Fans paid for serial killer Harold Shipman to be on one of the fans in the stands
Fans paid for serial killer Harold Shipman to be on one of the fans in the stands

NRL’s cardboard fans take dark turn

Round three of the NRL has been run and done with rave reviews from fans.

The action on the field has been quicker, the referees have stayed mostly out of the spotlight and most fans don't seem to mind the stadium sounds on the broadcast.

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The only issue has been fans not being allowed in but the NRL's Fan In The Stands promotion has given fans the chance to buy a cardboard cut out to fill out the seat in the stadiums.

For just $22, fans can pay to have their likeness - or apparently any likeness - in the crowd at a game, including cute dogs in the stands.

Channel 9's live coverage of the Friday night's match between the Rooster and Rabbitohs even featured commentators Phil Gould and Ray Warren having a giggle at the sight of a cut-out of a fan's dog sitting in the stands.

While other dogs have followed suit along with screaming fans and diehards who went the full makeup look, others have slipped through.

Even British PM Boris Johnson's chief advisor who broke COVID-19 restrictions to travel 250 miles to visit his parents farm during the pandemic made an appearance.

But at Sunday's thriller between the Penrith Panthers and Newcastle Knights, the joke got a bit darker.

As the game passed into golden point, the camera panned and settled on a section of the crowd.

The r/nrl Reddit subreddit pointed out that there was a serial killer in the crowd with the likeness of Harold Fredrick Shipman on top of a Canberra Raiders cut out.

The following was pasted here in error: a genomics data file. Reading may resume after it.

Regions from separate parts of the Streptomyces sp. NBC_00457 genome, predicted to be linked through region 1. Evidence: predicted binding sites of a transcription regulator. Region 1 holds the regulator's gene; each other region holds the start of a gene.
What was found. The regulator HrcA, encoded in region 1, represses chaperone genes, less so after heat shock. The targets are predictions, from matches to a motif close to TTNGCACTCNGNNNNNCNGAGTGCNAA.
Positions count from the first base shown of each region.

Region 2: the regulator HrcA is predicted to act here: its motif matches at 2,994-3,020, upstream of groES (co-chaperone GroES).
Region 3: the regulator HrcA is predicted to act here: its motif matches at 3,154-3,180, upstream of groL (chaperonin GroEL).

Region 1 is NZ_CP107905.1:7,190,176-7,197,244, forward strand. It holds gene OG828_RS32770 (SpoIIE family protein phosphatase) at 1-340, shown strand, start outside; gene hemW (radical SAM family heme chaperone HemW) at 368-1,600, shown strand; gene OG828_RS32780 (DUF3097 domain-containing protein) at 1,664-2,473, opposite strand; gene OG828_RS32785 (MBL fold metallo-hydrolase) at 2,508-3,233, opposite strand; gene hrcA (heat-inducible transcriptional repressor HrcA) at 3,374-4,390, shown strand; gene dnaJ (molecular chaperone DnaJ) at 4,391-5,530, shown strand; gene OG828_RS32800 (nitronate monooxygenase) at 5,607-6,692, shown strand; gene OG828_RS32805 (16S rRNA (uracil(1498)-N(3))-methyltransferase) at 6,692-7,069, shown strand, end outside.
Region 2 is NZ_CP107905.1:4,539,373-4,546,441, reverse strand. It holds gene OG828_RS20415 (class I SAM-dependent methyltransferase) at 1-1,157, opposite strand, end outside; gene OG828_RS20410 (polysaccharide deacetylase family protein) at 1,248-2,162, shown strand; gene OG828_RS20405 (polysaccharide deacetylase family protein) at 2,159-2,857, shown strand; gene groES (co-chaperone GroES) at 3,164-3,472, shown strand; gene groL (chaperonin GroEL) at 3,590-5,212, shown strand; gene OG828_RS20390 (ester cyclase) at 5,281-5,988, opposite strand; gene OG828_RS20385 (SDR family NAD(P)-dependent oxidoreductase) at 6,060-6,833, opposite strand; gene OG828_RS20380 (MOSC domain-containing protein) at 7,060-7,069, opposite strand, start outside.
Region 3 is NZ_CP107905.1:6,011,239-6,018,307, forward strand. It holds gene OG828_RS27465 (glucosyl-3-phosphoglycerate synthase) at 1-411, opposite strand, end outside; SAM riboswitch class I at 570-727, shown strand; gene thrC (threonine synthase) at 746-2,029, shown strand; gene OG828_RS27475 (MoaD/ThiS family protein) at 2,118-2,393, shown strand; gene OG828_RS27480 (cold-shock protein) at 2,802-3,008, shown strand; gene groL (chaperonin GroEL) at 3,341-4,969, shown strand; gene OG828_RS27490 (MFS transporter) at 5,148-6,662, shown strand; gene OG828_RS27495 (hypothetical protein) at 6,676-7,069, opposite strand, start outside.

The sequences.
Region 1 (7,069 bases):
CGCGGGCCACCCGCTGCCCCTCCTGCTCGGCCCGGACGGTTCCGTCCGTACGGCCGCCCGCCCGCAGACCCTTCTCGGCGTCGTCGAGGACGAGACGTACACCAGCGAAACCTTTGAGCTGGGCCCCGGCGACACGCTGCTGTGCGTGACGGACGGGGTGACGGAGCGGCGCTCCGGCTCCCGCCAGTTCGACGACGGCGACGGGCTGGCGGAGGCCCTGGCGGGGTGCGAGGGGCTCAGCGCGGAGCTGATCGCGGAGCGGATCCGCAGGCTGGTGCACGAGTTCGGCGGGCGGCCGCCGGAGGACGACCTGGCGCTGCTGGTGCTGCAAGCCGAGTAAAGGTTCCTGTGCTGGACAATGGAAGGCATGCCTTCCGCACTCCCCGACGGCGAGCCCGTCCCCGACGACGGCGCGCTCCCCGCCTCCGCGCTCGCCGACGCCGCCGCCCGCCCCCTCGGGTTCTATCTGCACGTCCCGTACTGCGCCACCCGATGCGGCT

Shipman was an English doctor who is believed to be the most prolific serial killer in history, having been found guilty of the murder of 15 patients in January 2000, with estimates he may have had more than 250 victims.

He was sentenced to life in prison but took his own life in 2004.

Some in the thread called for a reverse image search to avoid something like this, while others found it an inevitable prank.

But others believed it crossed the line due to the impact it may have on the families of the deceased.

Time will tell if the NRL will continue with the cutouts when round four of the competition gets underway next week.

The Fan in the Stands promotion allowed fans to have their likeness portrayed on a 100 per cent recyclable cut-out and placed in their team's current home venue - all for the sum of $22.

NRL head of marketing Peter Jarmain said: "We wanted to make sure the lifeblood of the NRL, our members and fans, had the chance to pull on their jerseys, don their club colours and support in a really fun way," he said, according to

"I know the players and clubs will appreciate the support, even if the fans aren't able to shout, celebrate and jump around for the tries and hits as they usually would."

Originally published as NRL's cardboard fans take dark turn

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